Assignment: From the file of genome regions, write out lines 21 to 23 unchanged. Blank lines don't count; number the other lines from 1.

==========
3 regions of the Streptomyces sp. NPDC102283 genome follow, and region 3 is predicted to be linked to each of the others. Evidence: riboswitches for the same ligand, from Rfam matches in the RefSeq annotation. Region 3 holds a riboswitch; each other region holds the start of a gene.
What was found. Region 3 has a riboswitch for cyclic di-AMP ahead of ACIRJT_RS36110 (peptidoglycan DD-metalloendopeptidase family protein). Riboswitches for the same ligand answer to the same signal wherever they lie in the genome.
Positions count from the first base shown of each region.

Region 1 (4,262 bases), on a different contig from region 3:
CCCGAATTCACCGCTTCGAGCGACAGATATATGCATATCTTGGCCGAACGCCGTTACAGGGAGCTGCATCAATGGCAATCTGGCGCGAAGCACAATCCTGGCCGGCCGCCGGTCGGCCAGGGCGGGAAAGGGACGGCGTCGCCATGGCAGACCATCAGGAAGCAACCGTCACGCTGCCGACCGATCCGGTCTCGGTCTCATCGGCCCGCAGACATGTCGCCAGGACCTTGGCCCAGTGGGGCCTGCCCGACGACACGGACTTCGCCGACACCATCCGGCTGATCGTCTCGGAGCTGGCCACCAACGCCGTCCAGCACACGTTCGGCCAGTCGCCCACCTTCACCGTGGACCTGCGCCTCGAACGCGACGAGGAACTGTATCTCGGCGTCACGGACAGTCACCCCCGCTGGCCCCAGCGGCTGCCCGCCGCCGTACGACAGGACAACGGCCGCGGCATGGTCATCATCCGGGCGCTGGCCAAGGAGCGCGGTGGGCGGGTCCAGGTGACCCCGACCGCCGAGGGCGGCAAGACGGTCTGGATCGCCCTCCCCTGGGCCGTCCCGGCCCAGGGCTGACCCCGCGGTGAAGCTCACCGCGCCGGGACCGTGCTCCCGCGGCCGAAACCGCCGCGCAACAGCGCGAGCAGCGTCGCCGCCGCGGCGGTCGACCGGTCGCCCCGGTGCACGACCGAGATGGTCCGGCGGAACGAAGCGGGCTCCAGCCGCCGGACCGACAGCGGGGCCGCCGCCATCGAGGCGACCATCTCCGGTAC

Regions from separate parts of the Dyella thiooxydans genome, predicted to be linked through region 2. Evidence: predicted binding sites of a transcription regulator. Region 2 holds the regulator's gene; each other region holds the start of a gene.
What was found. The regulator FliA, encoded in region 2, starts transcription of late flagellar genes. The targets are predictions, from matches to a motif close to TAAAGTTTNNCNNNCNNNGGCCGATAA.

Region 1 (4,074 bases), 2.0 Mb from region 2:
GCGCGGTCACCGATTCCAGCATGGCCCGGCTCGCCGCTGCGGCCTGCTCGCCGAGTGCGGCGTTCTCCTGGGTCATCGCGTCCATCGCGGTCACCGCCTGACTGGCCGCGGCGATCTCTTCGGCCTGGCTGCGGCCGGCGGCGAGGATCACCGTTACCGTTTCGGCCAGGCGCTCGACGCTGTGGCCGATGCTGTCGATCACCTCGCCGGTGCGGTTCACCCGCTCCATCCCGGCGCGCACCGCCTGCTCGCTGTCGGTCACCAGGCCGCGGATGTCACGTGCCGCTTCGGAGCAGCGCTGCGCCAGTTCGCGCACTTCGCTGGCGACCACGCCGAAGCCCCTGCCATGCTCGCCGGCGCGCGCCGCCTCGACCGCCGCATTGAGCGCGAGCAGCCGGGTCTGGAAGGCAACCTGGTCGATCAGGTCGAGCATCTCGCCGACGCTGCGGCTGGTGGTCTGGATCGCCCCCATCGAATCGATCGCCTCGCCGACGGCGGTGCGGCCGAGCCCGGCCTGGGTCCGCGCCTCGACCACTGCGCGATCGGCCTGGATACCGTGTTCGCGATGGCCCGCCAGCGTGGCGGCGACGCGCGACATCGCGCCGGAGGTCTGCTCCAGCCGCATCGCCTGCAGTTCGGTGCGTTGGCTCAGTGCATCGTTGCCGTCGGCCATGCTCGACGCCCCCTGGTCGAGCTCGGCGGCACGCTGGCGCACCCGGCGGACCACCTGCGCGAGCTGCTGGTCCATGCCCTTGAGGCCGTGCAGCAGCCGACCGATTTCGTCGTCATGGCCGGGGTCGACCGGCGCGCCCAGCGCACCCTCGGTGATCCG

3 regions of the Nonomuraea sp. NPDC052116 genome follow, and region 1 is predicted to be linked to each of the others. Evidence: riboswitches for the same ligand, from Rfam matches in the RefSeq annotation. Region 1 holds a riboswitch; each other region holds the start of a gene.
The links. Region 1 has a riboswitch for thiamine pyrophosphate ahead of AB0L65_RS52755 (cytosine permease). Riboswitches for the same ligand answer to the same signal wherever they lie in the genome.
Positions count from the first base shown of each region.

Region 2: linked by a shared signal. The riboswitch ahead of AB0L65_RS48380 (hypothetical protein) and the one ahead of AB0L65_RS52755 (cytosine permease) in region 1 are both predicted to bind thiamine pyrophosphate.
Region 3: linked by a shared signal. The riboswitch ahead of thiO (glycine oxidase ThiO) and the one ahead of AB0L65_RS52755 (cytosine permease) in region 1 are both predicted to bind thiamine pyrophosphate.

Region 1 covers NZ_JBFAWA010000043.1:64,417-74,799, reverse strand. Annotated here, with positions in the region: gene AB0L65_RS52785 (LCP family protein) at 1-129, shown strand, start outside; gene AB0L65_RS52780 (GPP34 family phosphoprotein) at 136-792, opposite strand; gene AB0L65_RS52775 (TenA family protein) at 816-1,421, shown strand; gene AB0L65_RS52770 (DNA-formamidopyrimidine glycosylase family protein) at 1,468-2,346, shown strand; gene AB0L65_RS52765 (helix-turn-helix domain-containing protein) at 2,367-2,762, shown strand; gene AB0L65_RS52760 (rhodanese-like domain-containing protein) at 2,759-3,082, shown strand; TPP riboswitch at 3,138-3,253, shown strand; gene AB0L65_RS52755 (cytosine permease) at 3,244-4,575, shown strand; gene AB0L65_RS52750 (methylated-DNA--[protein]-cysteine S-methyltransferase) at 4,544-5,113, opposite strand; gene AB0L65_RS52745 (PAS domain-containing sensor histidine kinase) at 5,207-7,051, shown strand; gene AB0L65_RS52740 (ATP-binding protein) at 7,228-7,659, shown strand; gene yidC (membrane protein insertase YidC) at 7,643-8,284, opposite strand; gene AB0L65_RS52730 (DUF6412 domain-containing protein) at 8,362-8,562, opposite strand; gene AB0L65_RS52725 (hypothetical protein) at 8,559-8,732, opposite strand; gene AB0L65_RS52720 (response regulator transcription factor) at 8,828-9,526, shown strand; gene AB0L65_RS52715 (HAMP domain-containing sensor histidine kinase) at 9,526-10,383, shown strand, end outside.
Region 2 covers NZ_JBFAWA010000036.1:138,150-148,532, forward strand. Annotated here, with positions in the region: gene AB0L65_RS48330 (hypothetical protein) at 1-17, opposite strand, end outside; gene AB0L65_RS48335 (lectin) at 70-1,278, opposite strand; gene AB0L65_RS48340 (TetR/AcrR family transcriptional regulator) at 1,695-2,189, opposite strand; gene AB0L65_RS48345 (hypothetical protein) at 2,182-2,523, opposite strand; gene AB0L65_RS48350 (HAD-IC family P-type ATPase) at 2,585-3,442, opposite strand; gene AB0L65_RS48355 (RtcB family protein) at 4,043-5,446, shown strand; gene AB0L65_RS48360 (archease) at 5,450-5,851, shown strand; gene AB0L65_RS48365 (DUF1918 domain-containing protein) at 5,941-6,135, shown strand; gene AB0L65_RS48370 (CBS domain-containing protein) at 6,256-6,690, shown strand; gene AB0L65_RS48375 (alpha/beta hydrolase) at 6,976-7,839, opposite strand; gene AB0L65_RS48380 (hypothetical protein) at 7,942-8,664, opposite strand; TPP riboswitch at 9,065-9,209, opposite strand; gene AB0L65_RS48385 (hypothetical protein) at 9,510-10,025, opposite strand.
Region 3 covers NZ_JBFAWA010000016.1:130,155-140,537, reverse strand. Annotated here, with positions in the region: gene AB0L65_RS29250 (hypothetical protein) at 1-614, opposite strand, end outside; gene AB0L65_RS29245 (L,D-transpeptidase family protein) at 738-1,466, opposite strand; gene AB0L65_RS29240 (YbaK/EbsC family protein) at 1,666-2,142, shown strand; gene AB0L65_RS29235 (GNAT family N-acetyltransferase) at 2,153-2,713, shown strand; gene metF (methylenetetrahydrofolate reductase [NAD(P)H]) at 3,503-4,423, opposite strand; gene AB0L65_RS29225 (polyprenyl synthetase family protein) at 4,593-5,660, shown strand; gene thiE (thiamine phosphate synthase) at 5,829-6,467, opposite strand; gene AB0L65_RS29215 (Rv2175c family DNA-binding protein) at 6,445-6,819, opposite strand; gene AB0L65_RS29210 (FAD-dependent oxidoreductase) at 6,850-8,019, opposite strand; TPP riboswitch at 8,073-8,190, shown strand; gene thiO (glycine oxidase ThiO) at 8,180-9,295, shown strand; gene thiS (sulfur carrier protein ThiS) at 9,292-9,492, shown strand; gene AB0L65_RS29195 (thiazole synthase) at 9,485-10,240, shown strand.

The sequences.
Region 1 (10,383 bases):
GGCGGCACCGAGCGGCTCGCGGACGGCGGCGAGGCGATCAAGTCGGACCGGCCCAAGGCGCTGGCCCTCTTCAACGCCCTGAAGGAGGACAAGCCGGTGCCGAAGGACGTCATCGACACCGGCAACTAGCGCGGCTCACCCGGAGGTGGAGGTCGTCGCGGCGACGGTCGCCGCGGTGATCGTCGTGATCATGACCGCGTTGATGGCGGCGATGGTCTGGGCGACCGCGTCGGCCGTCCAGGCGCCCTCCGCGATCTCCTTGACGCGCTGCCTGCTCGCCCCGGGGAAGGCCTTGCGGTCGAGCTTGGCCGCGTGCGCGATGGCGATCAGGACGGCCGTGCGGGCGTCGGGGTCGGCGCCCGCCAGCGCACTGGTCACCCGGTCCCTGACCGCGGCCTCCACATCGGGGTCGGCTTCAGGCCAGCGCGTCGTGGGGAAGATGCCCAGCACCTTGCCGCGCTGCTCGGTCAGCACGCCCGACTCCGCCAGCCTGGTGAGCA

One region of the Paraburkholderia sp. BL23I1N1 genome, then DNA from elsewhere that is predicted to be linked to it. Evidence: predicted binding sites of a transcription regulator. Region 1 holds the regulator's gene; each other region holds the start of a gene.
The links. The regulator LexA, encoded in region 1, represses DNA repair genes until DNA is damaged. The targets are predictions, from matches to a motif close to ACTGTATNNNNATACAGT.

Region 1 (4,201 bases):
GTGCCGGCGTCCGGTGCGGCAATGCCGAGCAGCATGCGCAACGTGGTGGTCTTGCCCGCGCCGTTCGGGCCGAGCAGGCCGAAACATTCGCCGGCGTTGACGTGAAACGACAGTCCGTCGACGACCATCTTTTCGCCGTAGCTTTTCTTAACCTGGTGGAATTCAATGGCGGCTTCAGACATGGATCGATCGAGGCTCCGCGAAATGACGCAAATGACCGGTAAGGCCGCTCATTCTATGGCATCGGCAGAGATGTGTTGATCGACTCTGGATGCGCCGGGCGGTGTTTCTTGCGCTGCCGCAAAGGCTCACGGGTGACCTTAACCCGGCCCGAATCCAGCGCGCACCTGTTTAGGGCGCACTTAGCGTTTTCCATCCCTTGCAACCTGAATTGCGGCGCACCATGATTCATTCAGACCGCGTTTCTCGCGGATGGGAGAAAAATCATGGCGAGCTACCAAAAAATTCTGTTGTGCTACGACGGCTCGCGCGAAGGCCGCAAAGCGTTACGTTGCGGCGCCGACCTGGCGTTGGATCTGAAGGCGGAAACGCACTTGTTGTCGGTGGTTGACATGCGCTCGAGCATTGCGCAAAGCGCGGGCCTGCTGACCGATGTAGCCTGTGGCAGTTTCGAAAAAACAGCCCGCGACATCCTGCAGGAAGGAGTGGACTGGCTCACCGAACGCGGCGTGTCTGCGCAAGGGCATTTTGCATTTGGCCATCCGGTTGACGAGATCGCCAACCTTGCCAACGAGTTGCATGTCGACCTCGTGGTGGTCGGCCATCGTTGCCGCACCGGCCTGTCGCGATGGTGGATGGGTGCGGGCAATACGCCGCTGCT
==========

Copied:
One region of the Paraburkholderia sp. BL23I1N1 genome, then DNA from elsewhere that is predicted to be linked to it. Evidence: predicted binding sites of a transcription regulator. Region 1 holds the regulator's gene; each other region holds the start of a gene.
The links. The regulator LexA, encoded in region 1, represses DNA repair genes until DNA is damaged. The targets are predictions, from matches to a motif close to ACTGTATNNNNATACAGT.

Region 1 (4,201 bases):